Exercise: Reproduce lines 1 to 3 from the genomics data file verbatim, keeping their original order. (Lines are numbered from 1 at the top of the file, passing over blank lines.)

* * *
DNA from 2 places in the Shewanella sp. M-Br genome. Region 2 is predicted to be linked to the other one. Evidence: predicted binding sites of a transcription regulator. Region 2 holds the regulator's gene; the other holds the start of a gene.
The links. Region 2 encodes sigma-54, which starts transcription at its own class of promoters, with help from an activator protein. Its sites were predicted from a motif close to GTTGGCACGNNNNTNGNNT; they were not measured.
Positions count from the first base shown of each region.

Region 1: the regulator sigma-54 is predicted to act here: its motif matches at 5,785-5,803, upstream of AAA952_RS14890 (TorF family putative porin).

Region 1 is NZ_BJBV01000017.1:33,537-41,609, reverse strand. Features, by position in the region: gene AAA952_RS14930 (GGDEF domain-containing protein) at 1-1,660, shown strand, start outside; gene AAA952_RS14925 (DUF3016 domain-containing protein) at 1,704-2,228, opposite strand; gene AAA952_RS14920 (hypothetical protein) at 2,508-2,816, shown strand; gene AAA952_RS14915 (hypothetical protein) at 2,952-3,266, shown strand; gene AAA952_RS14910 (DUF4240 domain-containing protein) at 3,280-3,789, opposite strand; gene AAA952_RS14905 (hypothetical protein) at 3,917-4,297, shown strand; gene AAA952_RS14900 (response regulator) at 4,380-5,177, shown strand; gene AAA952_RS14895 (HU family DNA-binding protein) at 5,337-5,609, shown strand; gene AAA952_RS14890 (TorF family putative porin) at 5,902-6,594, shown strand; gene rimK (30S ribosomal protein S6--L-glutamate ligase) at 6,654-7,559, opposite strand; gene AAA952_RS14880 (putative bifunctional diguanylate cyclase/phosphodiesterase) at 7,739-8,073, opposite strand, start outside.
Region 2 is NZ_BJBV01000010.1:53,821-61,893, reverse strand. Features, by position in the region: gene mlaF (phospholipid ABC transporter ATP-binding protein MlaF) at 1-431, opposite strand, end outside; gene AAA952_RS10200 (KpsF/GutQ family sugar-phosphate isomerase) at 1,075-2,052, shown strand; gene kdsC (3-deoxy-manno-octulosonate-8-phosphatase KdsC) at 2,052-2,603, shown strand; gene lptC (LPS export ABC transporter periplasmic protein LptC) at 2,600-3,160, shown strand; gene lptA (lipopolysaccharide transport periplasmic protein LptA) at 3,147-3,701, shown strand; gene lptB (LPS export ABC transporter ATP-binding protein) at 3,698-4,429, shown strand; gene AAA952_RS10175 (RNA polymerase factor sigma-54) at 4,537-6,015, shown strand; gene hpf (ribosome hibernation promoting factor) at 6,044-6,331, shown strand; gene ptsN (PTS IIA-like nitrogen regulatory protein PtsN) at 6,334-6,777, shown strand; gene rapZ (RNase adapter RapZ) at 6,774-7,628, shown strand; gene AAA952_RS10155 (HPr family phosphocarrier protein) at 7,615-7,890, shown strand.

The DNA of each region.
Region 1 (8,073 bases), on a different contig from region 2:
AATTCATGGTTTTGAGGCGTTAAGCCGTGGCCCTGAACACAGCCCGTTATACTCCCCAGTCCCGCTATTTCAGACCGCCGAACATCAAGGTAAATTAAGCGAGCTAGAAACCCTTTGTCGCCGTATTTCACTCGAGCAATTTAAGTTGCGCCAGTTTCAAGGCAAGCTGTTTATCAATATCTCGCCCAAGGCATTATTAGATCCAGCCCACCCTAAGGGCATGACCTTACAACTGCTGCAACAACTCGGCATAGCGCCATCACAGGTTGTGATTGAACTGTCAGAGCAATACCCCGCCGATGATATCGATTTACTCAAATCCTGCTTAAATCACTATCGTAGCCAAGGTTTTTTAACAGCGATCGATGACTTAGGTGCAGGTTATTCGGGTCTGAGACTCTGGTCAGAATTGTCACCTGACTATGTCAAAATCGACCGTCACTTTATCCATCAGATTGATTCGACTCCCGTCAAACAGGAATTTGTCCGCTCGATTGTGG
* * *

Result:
DNA from 2 places in the Shewanella sp. M-Br genome. Region 2 is predicted to be linked to the other one. Evidence: predicted binding sites of a transcription regulator. Region 2 holds the regulator's gene; the other holds the start of a gene.
The links. Region 2 encodes sigma-54, which starts transcription at its own class of promoters, with help from an activator protein. Its sites were predicted from a motif close to GTTGGCACGNNNNTNGNNT; they were not measured.
Positions count from the first base shown of each region.